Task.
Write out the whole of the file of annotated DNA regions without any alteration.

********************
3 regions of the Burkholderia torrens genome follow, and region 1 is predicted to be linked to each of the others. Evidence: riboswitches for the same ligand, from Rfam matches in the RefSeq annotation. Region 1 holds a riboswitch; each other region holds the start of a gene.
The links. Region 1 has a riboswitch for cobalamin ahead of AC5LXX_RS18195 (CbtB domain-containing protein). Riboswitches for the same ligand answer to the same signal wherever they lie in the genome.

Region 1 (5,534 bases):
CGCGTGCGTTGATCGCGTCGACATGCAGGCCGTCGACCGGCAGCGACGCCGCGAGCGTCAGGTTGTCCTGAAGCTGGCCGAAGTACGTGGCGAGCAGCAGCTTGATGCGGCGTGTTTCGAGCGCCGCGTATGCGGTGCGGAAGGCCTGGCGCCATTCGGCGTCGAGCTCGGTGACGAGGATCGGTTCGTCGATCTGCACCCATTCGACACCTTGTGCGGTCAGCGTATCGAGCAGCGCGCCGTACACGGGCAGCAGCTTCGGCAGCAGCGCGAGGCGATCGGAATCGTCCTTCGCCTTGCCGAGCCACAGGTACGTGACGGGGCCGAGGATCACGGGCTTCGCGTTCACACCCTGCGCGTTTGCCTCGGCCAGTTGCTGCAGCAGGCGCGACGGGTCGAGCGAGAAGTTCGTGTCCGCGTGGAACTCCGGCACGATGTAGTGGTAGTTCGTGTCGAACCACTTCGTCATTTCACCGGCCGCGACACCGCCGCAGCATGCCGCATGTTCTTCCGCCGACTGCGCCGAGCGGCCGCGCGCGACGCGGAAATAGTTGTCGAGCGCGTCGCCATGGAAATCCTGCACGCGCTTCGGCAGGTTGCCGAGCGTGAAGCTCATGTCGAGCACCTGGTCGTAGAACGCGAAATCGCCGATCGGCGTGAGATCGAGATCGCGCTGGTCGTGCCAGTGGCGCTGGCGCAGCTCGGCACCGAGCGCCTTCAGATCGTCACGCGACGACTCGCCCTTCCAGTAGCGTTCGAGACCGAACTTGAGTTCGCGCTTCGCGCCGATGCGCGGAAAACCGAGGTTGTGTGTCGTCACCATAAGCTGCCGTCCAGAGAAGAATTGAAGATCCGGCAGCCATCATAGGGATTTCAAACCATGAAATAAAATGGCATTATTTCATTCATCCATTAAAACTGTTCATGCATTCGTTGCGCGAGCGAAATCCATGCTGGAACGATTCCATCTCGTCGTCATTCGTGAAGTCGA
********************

3 regions of the Burkholderia torrens genome follow, and region 1 is predicted to be linked to each of the others. Evidence: riboswitches for the same ligand, from Rfam matches in the RefSeq annotation. Region 1 holds a riboswitch; each other region holds the start of a gene.
The links. Region 1 has a riboswitch for cobalamin ahead of AC5LXX_RS18195 (CbtB domain-containing protein). Riboswitches for the same ligand answer to the same signal wherever they lie in the genome.

Region 1 (5,534 bases):
CGCGTGCGTTGATCGCGTCGACATGCAGGCCGTCGACCGGCAGCGACGCCGCGAGCGTCAGGTTGTCCTGAAGCTGGCCGAAGTACGTGGCGAGCAGCAGCTTGATGCGGCGTGTTTCGAGCGCCGCGTATGCGGTGCGGAAGGCCTGGCGCCATTCGGCGTCGAGCTCGGTGACGAGGATCGGTTCGTCGATCTGCACCCATTCGACACCTTGTGCGGTCAGCGTATCGAGCAGCGCGCCGTACACGGGCAGCAGCTTCGGCAGCAGCGCGAGGCGATCGGAATCGTCCTTCGCCTTGCCGAGCCACAGGTACGTGACGGGGCCGAGGATCACGGGCTTCGCGTTCACACCCTGCGCGTTTGCCTCGGCCAGTTGCTGCAGCAGGCGCGACGGGTCGAGCGAGAAGTTCGTGTCCGCGTGGAACTCCGGCACGATGTAGTGGTAGTTCGTGTCGAACCACTTCGTCATTTCACCGGCCGCGACACCGCCGCAGCATGCCGCATGTTCTTCCGCCGACTGCGCCGAGCGGCCGCGCGCGACGCGGAAATAGTTGTCGAGCGCGTCGCCATGGAAATCCTGCACGCGCTTCGGCAGGTTGCCGAGCGTGAAGCTCATGTCGAGCACCTGGTCGTAGAACGCGAAATCGCCGATCGGCGTGAGATCGAGATCGCGCTGGTCGTGCCAGTGGCGCTGGCGCAGCTCGGCACCGAGCGCCTTCAGATCGTCACGCGACGACTCGCCCTTCCAGTAGCGTTCGAGACCGAACTTGAGTTCGCGCTTCGCGCCGATGCGCGGAAAACCGAGGTTGTGTGTCGTCACCATAAGCTGCCGTCCAGAGAAGAATTGAAGATCCGGCAGCCATCATAGGGATTTCAAACCATGAAATAAAATGGCATTATTTCATTCATCCATTAAAACTGTTCATGCATTCGTTGCGCGAGCGAAATCCATGCTGGAACGATTCCATCTCGTCGTCATTCGTGAAGTCGA